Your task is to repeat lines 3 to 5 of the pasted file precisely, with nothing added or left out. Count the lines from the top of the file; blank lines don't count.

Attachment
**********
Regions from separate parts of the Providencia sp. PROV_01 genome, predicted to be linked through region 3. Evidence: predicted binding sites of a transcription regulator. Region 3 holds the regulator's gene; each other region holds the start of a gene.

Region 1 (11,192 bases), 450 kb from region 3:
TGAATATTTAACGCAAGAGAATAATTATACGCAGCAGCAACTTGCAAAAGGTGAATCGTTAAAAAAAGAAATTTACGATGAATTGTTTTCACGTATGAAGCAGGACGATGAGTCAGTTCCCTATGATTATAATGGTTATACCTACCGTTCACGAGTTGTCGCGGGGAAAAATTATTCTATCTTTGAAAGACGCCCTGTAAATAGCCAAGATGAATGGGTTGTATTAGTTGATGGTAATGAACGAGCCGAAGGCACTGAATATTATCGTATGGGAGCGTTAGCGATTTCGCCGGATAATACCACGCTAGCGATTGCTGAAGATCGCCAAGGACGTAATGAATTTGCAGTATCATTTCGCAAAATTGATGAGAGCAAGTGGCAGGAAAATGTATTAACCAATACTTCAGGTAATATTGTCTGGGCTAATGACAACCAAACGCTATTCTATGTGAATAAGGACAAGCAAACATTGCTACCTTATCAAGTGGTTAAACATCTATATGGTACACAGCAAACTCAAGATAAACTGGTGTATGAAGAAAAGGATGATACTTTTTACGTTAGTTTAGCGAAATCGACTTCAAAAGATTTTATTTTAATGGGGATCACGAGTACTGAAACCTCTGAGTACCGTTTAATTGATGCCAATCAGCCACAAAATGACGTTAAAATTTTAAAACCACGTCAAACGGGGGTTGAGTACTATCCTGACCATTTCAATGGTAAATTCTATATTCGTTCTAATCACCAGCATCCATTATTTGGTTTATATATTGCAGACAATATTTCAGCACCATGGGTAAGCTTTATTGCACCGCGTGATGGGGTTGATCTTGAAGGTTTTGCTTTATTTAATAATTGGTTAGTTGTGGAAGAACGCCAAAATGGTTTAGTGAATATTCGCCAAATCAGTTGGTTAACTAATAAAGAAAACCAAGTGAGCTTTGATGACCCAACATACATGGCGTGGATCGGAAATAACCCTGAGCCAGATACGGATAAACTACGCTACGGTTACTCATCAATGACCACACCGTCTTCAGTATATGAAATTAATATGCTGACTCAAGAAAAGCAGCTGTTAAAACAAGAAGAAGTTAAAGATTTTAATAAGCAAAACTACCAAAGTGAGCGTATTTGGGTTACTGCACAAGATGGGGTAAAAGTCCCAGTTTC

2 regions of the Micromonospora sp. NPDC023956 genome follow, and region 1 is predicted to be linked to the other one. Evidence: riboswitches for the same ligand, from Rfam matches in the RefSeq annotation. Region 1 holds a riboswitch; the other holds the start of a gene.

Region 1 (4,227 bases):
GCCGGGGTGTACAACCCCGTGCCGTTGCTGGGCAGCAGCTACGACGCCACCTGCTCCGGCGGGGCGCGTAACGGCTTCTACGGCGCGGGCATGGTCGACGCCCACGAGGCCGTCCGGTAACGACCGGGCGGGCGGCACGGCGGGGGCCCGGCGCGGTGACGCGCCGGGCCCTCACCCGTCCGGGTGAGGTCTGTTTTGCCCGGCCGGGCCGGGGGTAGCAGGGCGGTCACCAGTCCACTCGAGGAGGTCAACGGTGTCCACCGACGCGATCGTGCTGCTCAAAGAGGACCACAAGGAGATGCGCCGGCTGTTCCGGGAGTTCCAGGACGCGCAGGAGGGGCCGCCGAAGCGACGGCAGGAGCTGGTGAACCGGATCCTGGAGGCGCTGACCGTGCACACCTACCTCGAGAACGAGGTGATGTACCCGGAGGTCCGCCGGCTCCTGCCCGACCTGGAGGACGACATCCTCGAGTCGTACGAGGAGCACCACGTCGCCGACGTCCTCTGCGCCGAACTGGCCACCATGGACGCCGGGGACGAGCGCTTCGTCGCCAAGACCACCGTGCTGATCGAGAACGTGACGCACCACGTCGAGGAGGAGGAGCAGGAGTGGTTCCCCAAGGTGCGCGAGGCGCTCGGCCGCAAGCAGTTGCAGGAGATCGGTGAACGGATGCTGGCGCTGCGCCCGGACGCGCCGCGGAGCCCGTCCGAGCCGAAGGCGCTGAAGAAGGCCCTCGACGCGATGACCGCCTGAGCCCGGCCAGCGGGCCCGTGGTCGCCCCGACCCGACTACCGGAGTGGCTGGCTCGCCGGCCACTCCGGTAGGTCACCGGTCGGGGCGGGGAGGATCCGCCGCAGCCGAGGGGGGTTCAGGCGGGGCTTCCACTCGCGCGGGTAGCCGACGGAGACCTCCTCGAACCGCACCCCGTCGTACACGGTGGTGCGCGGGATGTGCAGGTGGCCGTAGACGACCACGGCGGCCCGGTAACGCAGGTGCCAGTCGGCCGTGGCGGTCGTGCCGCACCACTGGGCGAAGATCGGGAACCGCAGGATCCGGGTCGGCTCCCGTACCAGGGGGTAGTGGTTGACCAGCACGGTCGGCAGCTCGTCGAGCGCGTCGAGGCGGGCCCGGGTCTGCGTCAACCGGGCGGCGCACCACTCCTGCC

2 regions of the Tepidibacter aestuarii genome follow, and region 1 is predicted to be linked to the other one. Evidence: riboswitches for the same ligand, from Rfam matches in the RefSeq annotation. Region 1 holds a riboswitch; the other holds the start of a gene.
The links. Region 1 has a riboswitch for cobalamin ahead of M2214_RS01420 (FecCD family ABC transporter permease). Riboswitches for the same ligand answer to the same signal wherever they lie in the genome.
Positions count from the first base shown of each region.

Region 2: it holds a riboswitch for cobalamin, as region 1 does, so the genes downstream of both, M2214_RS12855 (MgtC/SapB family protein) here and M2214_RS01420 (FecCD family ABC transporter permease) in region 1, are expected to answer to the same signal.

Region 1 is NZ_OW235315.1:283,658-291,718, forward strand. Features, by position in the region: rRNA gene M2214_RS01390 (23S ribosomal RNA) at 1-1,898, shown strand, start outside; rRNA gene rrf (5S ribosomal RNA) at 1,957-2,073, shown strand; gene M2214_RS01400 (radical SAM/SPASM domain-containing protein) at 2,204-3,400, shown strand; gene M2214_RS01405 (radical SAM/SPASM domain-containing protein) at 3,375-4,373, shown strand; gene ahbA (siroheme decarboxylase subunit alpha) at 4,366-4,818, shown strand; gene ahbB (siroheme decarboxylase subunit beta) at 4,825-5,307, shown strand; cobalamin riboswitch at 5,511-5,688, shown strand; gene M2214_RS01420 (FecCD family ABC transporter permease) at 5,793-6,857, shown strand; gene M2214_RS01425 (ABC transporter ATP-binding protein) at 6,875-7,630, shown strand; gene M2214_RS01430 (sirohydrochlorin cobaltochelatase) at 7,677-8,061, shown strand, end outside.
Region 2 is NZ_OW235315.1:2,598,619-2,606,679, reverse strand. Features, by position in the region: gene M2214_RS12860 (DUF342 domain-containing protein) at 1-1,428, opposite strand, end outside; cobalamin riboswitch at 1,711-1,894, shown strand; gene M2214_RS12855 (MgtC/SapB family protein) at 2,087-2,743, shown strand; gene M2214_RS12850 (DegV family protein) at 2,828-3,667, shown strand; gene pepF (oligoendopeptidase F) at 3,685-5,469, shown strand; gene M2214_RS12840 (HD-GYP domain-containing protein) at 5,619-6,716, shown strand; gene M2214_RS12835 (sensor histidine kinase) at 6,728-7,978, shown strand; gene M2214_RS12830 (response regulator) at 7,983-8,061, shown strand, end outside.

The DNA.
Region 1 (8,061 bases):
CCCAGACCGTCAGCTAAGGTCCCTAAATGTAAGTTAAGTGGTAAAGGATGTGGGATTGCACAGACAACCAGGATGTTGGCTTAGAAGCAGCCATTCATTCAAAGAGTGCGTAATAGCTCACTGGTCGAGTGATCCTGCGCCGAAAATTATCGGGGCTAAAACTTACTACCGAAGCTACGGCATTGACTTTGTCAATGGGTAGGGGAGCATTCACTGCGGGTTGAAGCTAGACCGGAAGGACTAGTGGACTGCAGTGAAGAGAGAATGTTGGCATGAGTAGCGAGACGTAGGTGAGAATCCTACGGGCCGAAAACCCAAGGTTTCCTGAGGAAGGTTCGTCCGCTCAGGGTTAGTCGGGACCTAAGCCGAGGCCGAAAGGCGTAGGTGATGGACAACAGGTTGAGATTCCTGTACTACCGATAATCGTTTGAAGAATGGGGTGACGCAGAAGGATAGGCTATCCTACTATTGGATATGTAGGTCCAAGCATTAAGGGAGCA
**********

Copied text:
TGAATATTTAACGCAAGAGAATAATTATACGCAGCAGCAACTTGCAAAAGGTGAATCGTTAAAAAAAGAAATTTACGATGAATTGTTTTCACGTATGAAGCAGGACGATGAGTCAGTTCCCTATGATTATAATGGTTATACCTACCGTTCACGAGTTGTCGCGGGGAAAAATTATTCTATCTTTGAAAGACGCCCTGTAAATAGCCAAGATGAATGGGTTGTATTAGTTGATGGTAATGAACGAGCCGAAGGCACTGAATATTATCGTATGGGAGCGTTAGCGATTTCGCCGGATAATACCACGCTAGCGATTGCTGAAGATCGCCAAGGACGTAATGAATTTGCAGTATCATTTCGCAAAATTGATGAGAGCAAGTGGCAGGAAAATGTATTAACCAATACTTCAGGTAATATTGTCTGGGCTAATGACAACCAAACGCTATTCTATGTGAATAAGGACAAGCAAACATTGCTACCTTATCAAGTGGTTAAACATCTATATGGTACACAGCAAACTCAAGATAAACTGGTGTATGAAGAAAAGGATGATACTTTTTACGTTAGTTTAGCGAAATCGACTTCAAAAGATTTTATTTTAATGGGGATCACGAGTACTGAAACCTCTGAGTACCGTTTAATTGATGCCAATCAGCCACAAAATGACGTTAAAATTTTAAAACCACGTCAAACGGGGGTTGAGTACTATCCTGACCATTTCAATGGTAAATTCTATATTCGTTCTAATCACCAGCATCCATTATTTGGTTTATATATTGCAGACAATATTTCAGCACCATGGGTAAGCTTTATTGCACCGCGTGATGGGGTTGATCTTGAAGGTTTTGCTTTATTTAATAATTGGTTAGTTGTGGAAGAACGCCAAAATGGTTTAGTGAATATTCGCCAAATCAGTTGGTTAACTAATAAAGAAAACCAAGTGAGCTTTGATGACCCAACATACATGGCGTGGATCGGAAATAACCCTGAGCCAGATACGGATAAACTACGCTACGGTTACTCATCAATGACCACACCGTCTTCAGTATATGAAATTAATATGCTGACTCAAGAAAAGCAGCTGTTAAAACAAGAAGAAGTTAAAGATTTTAATAAGCAAAACTACCAAAGTGAGCGTATTTGGGTTACTGCACAAGATGGGGTAAAAGTCCCAGTTTC

2 regions of the Micromonospora sp. NPDC023956 genome follow, and region 1 is predicted to be linked to the other one. Evidence: riboswitches for the same ligand, from Rfam matches in the RefSeq annotation. Region 1 holds a riboswitch; the other holds the start of a gene.

Region 1 (4,227 bases):